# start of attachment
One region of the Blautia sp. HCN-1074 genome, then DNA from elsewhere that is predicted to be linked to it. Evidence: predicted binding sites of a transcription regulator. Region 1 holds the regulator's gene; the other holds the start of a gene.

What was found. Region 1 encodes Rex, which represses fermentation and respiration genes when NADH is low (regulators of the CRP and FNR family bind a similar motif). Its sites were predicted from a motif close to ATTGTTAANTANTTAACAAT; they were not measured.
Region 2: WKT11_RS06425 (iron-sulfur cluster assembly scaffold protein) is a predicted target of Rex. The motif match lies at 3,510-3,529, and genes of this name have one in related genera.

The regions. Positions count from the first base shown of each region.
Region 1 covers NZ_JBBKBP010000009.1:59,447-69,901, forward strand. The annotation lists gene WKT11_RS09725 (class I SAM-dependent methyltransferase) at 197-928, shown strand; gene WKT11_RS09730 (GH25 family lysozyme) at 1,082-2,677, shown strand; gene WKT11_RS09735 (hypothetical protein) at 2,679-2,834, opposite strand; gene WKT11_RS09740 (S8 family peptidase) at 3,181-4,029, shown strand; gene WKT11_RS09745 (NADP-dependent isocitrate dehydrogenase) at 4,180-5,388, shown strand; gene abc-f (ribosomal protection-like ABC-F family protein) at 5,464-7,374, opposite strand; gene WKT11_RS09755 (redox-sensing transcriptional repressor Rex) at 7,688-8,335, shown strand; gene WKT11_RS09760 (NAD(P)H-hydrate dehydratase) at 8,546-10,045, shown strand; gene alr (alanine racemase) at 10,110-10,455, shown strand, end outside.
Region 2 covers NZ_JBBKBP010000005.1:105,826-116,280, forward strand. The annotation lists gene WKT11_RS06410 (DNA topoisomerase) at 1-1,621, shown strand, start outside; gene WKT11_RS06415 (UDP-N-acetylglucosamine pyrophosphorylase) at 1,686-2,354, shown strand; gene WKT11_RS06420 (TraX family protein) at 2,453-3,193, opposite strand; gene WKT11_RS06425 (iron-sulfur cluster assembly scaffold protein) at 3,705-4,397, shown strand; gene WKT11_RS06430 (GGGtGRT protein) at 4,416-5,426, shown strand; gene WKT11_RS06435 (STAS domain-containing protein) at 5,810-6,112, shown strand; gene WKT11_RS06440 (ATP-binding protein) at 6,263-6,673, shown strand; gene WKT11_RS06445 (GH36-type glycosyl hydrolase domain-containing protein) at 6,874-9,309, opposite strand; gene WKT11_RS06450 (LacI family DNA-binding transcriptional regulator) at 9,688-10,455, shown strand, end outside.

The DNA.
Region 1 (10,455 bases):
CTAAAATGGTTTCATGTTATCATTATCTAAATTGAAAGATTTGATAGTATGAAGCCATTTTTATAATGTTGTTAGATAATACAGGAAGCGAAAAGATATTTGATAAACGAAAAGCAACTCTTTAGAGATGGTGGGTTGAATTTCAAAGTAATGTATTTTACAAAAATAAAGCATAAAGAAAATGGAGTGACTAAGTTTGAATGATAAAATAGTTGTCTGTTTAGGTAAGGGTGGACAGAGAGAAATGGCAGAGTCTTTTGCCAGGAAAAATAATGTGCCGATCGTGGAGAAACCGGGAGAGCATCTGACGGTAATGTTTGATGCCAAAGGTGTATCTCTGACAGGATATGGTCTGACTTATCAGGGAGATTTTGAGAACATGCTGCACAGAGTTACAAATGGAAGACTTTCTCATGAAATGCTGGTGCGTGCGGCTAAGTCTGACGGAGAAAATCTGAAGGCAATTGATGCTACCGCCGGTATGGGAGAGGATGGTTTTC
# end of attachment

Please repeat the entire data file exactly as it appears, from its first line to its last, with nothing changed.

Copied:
One region of the Blautia sp. HCN-1074 genome, then DNA from elsewhere that is predicted to be linked to it. Evidence: predicted binding sites of a transcription regulator. Region 1 holds the regulator's gene; the other holds the start of a gene.

What was found. Region 1 encodes Rex, which represses fermentation and respiration genes when NADH is low (regulators of the CRP and FNR family bind a similar motif). Its sites were predicted from a motif close to ATTGTTAANTANTTAACAAT; they were not measured.
Region 2: WKT11_RS06425 (iron-sulfur cluster assembly scaffold protein) is a predicted target of Rex. The motif match lies at 3,510-3,529, and genes of this name have one in related genera.

The regions. Positions count from the first base shown of each region.
Region 1 covers NZ_JBBKBP010000009.1:59,447-69,901, forward strand. The annotation lists gene WKT11_RS09725 (class I SAM-dependent methyltransferase) at 197-928, shown strand; gene WKT11_RS09730 (GH25 family lysozyme) at 1,082-2,677, shown strand; gene WKT11_RS09735 (hypothetical protein) at 2,679-2,834, opposite strand; gene WKT11_RS09740 (S8 family peptidase) at 3,181-4,029, shown strand; gene WKT11_RS09745 (NADP-dependent isocitrate dehydrogenase) at 4,180-5,388, shown strand; gene abc-f (ribosomal protection-like ABC-F family protein) at 5,464-7,374, opposite strand; gene WKT11_RS09755 (redox-sensing transcriptional repressor Rex) at 7,688-8,335, shown strand; gene WKT11_RS09760 (NAD(P)H-hydrate dehydratase) at 8,546-10,045, shown strand; gene alr (alanine racemase) at 10,110-10,455, shown strand, end outside.
Region 2 covers NZ_JBBKBP010000005.1:105,826-116,280, forward strand. The annotation lists gene WKT11_RS06410 (DNA topoisomerase) at 1-1,621, shown strand, start outside; gene WKT11_RS06415 (UDP-N-acetylglucosamine pyrophosphorylase) at 1,686-2,354, shown strand; gene WKT11_RS06420 (TraX family protein) at 2,453-3,193, opposite strand; gene WKT11_RS06425 (iron-sulfur cluster assembly scaffold protein) at 3,705-4,397, shown strand; gene WKT11_RS06430 (GGGtGRT protein) at 4,416-5,426, shown strand; gene WKT11_RS06435 (STAS domain-containing protein) at 5,810-6,112, shown strand; gene WKT11_RS06440 (ATP-binding protein) at 6,263-6,673, shown strand; gene WKT11_RS06445 (GH36-type glycosyl hydrolase domain-containing protein) at 6,874-9,309, opposite strand; gene WKT11_RS06450 (LacI family DNA-binding transcriptional regulator) at 9,688-10,455, shown strand, end outside.

The DNA.
Region 1 (10,455 bases):
CTAAAATGGTTTCATGTTATCATTATCTAAATTGAAAGATTTGATAGTATGAAGCCATTTTTATAATGTTGTTAGATAATACAGGAAGCGAAAAGATATTTGATAAACGAAAAGCAACTCTTTAGAGATGGTGGGTTGAATTTCAAAGTAATGTATTTTACAAAAATAAAGCATAAAGAAAATGGAGTGACTAAGTTTGAATGATAAAATAGTTGTCTGTTTAGGTAAGGGTGGACAGAGAGAAATGGCAGAGTCTTTTGCCAGGAAAAATAATGTGCCGATCGTGGAGAAACCGGGAGAGCATCTGACGGTAATGTTTGATGCCAAAGGTGTATCTCTGACAGGATATGGTCTGACTTATCAGGGAGATTTTGAGAACATGCTGCACAGAGTTACAAATGGAAGACTTTCTCATGAAATGCTGGTGCGTGCGGCTAAGTCTGACGGAGAAAATCTGAAGGCAATTGATGCTACCGCCGGTATGGGAGAGGATGGTTTTC